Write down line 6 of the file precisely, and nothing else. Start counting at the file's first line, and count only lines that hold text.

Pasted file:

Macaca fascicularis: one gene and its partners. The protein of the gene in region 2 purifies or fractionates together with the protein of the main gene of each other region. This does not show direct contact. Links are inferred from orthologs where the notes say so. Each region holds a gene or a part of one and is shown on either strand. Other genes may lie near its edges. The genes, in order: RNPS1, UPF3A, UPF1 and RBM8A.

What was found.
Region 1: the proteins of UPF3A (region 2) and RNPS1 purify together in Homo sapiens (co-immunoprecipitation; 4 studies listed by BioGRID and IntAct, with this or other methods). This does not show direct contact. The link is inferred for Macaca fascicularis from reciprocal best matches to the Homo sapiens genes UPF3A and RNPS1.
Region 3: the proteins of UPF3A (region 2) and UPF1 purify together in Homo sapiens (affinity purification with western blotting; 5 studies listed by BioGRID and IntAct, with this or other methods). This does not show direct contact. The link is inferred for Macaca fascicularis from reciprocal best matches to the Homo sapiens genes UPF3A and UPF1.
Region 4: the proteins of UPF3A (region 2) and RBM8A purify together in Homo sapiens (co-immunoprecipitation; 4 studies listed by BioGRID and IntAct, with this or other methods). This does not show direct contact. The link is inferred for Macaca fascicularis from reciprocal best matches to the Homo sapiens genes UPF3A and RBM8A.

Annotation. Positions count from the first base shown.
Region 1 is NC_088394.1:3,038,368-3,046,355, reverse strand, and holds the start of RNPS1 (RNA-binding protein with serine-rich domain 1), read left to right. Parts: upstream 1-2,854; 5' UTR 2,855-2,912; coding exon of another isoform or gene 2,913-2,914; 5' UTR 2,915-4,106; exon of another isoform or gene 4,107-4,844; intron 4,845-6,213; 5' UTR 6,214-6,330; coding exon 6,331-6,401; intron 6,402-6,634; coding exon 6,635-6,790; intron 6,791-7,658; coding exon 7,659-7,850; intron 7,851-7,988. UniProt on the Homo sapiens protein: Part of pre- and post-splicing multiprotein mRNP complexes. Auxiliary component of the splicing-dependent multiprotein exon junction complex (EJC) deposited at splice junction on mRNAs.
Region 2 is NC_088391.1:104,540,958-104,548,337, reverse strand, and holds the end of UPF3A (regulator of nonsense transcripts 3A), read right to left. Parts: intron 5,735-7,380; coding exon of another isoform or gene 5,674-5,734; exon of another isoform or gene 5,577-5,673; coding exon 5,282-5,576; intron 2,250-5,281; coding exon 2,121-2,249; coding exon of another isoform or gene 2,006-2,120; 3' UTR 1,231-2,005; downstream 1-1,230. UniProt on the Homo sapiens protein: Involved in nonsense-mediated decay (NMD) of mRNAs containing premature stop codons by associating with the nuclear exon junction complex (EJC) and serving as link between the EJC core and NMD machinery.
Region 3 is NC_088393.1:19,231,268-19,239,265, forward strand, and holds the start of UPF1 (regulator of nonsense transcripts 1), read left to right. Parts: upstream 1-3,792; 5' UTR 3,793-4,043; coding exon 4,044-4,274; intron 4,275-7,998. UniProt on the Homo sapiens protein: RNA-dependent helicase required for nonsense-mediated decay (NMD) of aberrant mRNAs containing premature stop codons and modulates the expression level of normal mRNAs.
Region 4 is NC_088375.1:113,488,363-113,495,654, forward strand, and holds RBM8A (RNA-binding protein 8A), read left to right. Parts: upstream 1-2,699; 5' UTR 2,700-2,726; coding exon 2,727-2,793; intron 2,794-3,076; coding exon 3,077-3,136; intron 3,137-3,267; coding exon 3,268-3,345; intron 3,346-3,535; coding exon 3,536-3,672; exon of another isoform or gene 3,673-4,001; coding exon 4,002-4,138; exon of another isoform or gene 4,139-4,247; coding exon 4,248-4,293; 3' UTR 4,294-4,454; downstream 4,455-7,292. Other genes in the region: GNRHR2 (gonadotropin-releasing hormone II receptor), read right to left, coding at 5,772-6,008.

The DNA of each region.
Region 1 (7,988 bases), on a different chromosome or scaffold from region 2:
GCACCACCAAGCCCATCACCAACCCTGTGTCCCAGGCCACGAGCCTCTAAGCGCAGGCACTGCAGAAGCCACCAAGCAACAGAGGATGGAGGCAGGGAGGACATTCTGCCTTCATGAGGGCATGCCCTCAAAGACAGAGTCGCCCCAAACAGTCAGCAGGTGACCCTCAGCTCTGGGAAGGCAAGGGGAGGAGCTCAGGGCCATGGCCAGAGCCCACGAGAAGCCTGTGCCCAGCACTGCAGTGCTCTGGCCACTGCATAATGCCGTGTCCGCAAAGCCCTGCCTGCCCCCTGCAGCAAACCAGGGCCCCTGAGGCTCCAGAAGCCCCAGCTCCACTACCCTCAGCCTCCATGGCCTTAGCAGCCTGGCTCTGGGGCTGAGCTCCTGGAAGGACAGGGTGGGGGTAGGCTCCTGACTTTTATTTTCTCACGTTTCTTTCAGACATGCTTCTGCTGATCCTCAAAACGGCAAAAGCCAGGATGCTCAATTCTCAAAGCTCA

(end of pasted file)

Annotation. Positions count from the first base shown.